seat, and we mean really feel it. Is it too hard or too soft? Does
it hold you firmly with good lateral and thigh support? Do your legs
start to cramp? Does your lower back feel like it needs more
support? Take a good long time to sit, because really, the seat is
one of the most important parts of the car. It's the one feature you
use constantly from the minute you climb into the car until you
reach your destination. Imagine shelling out $15,000 for a car only
to find after the first hour on the road your back (and backside) is
in agony. So sit there a while and play around inside.
about the steering wheel? Is it too high up or too close to the
dash? When adjusted comfortably, does it cut off your view of any or
all of the gauges? Look at the layout of the radio and heater
controls. Can they be easily adjusted without taking your eyes off
the road? Look over your shoulder, are there any blind spots that
you cannot compensate for by using your mirrors? Climb into all the
seats and check the head and legroom for future passengers. Do the
headrests come up far enough? Do they touch your head or are they
raked back at an angle away from you?
Does the seatbelt have
an adjustable anchor or does it cut into your neck? Are there child
seat anchors? Check to see how far the rear windows roll down. Some
models have windows that only go down a few inches or are sealed in
place and don't roll down at all. Take your time to explore all
these areas. Then take it for a drive.
Are head restraints angled or too far
Before starting the car, turn the key to the Accessory
position (the last position before the starter motor is engaged).
All the dash warning lights should light up.
Be sure both
the "check engine" and, if equipped with anti-lock brakes, the "abs"
lights illuminate. If they do not, the problem could be as minor as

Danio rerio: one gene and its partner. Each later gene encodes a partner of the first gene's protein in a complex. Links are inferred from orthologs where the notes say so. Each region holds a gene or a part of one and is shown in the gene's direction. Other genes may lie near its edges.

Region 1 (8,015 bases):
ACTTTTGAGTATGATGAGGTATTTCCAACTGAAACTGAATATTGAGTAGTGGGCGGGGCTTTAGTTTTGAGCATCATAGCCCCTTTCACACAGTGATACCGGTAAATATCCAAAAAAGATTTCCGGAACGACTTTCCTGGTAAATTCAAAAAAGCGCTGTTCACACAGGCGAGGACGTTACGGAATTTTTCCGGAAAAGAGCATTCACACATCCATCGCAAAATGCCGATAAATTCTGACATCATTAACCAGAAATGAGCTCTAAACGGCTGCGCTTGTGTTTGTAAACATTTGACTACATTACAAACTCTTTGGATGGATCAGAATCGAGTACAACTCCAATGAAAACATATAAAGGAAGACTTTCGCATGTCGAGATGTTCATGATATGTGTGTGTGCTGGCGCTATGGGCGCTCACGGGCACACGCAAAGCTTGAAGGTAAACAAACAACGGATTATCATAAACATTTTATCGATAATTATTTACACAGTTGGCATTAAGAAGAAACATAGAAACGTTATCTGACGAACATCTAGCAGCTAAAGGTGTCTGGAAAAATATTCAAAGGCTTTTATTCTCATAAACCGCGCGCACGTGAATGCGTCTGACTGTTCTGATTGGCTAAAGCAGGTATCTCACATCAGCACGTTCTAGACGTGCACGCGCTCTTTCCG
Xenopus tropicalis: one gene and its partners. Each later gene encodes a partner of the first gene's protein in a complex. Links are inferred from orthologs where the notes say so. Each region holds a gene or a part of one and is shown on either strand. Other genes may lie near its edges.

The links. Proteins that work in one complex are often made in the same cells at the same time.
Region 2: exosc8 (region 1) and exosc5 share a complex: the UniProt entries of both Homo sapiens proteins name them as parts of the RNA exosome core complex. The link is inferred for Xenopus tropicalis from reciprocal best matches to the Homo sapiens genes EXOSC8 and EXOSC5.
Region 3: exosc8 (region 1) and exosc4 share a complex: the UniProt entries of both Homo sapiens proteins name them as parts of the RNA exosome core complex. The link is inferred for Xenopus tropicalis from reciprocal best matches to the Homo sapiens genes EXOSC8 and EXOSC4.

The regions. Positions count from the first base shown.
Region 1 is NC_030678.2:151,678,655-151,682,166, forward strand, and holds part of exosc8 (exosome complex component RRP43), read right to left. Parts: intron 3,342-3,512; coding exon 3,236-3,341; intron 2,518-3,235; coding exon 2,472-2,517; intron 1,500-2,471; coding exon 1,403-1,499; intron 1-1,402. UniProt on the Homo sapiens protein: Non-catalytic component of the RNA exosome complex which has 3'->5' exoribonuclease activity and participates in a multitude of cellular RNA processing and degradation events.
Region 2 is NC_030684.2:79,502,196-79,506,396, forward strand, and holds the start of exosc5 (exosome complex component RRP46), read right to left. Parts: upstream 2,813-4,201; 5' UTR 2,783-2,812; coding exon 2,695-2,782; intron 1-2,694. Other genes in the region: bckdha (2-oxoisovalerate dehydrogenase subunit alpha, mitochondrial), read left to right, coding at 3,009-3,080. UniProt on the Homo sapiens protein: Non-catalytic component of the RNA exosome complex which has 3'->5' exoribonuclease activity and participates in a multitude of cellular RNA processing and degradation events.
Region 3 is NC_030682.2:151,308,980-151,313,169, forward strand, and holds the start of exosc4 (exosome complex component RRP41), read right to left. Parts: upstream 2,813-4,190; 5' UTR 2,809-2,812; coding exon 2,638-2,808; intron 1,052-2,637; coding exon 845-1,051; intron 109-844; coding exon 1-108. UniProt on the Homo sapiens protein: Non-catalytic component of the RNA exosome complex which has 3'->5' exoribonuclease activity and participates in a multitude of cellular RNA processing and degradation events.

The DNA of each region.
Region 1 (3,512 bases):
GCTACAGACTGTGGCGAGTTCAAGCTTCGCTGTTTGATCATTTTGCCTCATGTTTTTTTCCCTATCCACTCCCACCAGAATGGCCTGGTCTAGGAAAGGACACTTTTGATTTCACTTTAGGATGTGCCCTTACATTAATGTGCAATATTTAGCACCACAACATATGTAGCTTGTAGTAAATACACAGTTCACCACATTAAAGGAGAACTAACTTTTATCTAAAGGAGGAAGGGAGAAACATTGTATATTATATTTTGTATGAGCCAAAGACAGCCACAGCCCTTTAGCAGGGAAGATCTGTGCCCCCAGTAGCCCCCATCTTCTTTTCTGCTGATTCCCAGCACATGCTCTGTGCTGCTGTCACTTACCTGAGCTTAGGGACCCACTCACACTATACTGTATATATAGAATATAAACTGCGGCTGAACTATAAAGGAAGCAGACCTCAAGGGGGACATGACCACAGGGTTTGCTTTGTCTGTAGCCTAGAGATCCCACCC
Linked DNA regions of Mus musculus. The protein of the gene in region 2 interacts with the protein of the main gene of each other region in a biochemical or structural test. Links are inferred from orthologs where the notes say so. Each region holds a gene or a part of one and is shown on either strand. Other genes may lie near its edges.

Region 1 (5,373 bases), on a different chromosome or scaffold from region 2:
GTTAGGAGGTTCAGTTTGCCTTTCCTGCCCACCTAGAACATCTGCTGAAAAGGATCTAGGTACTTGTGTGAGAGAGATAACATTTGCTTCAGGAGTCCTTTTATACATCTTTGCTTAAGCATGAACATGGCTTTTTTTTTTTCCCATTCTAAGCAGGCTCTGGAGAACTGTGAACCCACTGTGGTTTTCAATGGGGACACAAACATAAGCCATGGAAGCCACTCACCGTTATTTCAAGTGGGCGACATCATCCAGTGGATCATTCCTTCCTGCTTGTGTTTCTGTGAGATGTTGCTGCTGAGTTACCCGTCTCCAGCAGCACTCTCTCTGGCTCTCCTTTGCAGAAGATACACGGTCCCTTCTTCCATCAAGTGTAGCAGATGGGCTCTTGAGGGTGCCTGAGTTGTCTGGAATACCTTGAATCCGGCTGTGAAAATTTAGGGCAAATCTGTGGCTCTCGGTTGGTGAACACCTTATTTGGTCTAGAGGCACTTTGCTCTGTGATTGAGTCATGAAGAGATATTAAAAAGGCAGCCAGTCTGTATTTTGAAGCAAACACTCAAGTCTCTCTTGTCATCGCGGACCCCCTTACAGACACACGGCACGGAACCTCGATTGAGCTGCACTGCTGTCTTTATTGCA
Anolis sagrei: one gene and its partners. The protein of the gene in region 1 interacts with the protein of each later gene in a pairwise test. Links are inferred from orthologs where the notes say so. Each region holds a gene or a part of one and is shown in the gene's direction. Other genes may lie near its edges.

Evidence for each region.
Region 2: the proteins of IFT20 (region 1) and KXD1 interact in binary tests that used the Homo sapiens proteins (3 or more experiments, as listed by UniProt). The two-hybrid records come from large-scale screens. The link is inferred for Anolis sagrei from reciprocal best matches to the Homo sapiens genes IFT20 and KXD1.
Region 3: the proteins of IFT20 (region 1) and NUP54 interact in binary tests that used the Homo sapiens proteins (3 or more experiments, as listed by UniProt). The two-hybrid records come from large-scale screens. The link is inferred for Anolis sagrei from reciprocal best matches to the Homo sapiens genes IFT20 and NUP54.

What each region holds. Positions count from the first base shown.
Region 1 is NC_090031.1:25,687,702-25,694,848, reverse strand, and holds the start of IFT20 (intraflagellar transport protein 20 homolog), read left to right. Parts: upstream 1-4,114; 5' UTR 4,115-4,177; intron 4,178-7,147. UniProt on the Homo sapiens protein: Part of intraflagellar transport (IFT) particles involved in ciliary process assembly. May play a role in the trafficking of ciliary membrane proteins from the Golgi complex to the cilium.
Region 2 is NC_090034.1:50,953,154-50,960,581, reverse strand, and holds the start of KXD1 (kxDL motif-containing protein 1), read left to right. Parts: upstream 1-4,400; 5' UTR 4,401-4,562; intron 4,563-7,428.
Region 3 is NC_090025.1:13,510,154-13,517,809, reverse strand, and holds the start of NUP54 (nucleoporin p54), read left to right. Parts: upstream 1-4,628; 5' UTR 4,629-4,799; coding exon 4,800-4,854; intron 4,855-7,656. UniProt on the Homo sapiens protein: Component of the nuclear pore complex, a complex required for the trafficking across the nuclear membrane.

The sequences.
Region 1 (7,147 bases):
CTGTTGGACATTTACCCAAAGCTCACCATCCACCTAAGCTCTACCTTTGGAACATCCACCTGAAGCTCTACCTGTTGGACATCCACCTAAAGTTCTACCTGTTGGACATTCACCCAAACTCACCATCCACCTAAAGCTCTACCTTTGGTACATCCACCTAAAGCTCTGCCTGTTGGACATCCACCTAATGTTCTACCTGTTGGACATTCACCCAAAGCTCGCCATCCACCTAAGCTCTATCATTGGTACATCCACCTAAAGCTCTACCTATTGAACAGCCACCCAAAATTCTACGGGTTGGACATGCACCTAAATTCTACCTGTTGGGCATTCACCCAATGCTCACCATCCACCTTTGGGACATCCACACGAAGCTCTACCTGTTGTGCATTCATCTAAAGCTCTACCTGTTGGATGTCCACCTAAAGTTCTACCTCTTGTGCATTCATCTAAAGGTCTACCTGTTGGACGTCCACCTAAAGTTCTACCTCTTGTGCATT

a burned out bulb or as serious as tampering to disguise a problem.
In either case, insist the problem be corrected or inspected before
Upon first turning the engine over, listen for
any tapping or ticking sounds. A prolonged tapping could be valves
needing adjustment or a bad hydraulic lifter. If equipped with power
steering, turn the wheel from side to side, and listen for belt
squeal (you'll know it, everyone on the lot will know it!). Pump the
brake pedal a few times and then press hard with your foot. If it
slowly sinks all the way to the floor, there is either a leak in the
line or the master cylinder/brake booster is dying. Shift into gear.
If the car is an automatic, the transmission should engage
immediately and shifts should be crisp and quick. There should be no
grinding or groaning sound of any kind from the transmission when
you select gears. With your foot firmly on the brake, shift from
drive to reverse; clunks or grinding noises could indicate worn or
broken engine transmission mounts, bad u-joints or differential
As you drive along, does the steering wheel shake or
vibrate? It shouldn't. Vibration in the steering wheel can mean
anything from an unbalanced tire to a loose steering rack. If the
steering wheel shakes but only when you are braking, this could
indicate a warped rotor or sticking caliper.
Cars with ABS
(anti-lock brakes) will have a slight pulsating action in the pedal
when the brake is applied with great force (panic stops for
example). Cars without ABS should not have pulsating brake pedals
under any circumstances. The car should also continue in a straight
line when the brakes are applied. If the car pulls noticeably to the
left or right, it could indicate a problem with the front brake
calipers, suspension or steering gear.
If the car fails on
any of these points, take it to a mechanic to evaluate repairs. It
is then your call whether you want to walk away or re-negotiate the
price based on the repair estimate.
We recommend that you
contact your local Department of Motor Vehicles. Ask them what forms
are required to transfer the title as well as any other information
you need to provide them. Examples: Bill of Sale/Emission
Test/Safety Certificate etc.
Lastly, what ever you do, get
everything in WRITING. This means if you settle with a private
party, write up a contract stating what you are paying for the
vehicle and under what terms it is to be delivered. Likewise with a
dealer, any work they promise to do or options they intend to add,
get it in writing before you close the deal.
Dealer vs. Private Party
A word about buying
from a dealer vs. a private party. There are advantages and
disadvantages to both. With a dealer, you get a warranty (usually 30
days) and some dealerships now offer a certification program for
their late model cars that extends the warranty. The advantages with
a private party are the vehicle can cost less, you will have all the
repair records and you know the previous owner, should any questions
come up later.
*Thank you for choosing A1 Automotive Connection
for all your automotive needs.